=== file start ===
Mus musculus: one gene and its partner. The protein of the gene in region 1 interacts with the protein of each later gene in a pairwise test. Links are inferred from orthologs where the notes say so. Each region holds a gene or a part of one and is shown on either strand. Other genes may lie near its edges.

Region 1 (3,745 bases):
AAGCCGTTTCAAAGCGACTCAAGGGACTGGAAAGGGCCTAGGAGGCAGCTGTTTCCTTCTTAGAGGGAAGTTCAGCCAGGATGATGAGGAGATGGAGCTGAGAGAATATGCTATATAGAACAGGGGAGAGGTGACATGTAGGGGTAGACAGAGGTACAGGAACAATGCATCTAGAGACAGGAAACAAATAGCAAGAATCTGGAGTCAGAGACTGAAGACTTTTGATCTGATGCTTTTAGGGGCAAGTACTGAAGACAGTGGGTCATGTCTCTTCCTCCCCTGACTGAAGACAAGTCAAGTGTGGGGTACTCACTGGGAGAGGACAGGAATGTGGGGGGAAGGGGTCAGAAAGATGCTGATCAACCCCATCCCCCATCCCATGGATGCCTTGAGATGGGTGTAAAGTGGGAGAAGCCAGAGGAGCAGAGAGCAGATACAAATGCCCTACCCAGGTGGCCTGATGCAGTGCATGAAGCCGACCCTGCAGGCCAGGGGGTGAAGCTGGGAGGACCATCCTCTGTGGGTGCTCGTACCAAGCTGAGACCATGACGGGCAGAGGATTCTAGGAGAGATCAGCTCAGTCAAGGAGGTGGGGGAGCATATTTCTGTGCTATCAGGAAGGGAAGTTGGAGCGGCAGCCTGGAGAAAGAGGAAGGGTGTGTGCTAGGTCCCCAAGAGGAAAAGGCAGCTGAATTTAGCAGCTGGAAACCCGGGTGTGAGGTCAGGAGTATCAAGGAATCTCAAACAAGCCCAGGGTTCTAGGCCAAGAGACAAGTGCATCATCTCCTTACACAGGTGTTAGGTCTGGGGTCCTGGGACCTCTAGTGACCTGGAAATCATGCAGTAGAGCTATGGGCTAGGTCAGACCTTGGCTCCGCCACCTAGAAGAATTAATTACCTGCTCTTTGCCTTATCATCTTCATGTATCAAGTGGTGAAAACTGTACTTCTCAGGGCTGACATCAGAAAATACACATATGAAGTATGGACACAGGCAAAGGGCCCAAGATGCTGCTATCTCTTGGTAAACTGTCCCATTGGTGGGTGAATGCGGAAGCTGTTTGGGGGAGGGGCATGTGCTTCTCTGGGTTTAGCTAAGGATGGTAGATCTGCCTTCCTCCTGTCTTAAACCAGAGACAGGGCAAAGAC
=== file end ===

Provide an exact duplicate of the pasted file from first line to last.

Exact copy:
Mus musculus: one gene and its partner. The protein of the gene in region 1 interacts with the protein of each later gene in a pairwise test. Links are inferred from orthologs where the notes say so. Each region holds a gene or a part of one and is shown on either strand. Other genes may lie near its edges.

Region 1 (3,745 bases):
AAGCCGTTTCAAAGCGACTCAAGGGACTGGAAAGGGCCTAGGAGGCAGCTGTTTCCTTCTTAGAGGGAAGTTCAGCCAGGATGATGAGGAGATGGAGCTGAGAGAATATGCTATATAGAACAGGGGAGAGGTGACATGTAGGGGTAGACAGAGGTACAGGAACAATGCATCTAGAGACAGGAAACAAATAGCAAGAATCTGGAGTCAGAGACTGAAGACTTTTGATCTGATGCTTTTAGGGGCAAGTACTGAAGACAGTGGGTCATGTCTCTTCCTCCCCTGACTGAAGACAAGTCAAGTGTGGGGTACTCACTGGGAGAGGACAGGAATGTGGGGGGAAGGGGTCAGAAAGATGCTGATCAACCCCATCCCCCATCCCATGGATGCCTTGAGATGGGTGTAAAGTGGGAGAAGCCAGAGGAGCAGAGAGCAGATACAAATGCCCTACCCAGGTGGCCTGATGCAGTGCATGAAGCCGACCCTGCAGGCCAGGGGGTGAAGCTGGGAGGACCATCCTCTGTGGGTGCTCGTACCAAGCTGAGACCATGACGGGCAGAGGATTCTAGGAGAGATCAGCTCAGTCAAGGAGGTGGGGGAGCATATTTCTGTGCTATCAGGAAGGGAAGTTGGAGCGGCAGCCTGGAGAAAGAGGAAGGGTGTGTGCTAGGTCCCCAAGAGGAAAAGGCAGCTGAATTTAGCAGCTGGAAACCCGGGTGTGAGGTCAGGAGTATCAAGGAATCTCAAACAAGCCCAGGGTTCTAGGCCAAGAGACAAGTGCATCATCTCCTTACACAGGTGTTAGGTCTGGGGTCCTGGGACCTCTAGTGACCTGGAAATCATGCAGTAGAGCTATGGGCTAGGTCAGACCTTGGCTCCGCCACCTAGAAGAATTAATTACCTGCTCTTTGCCTTATCATCTTCATGTATCAAGTGGTGAAAACTGTACTTCTCAGGGCTGACATCAGAAAATACACATATGAAGTATGGACACAGGCAAAGGGCCCAAGATGCTGCTATCTCTTGGTAAACTGTCCCATTGGTGGGTGAATGCGGAAGCTGTTTGGGGGAGGGGCATGTGCTTCTCTGGGTTTAGCTAAGGATGGTAGATCTGCCTTCCTCCTGTCTTAAACCAGAGACAGGGCAAAGAC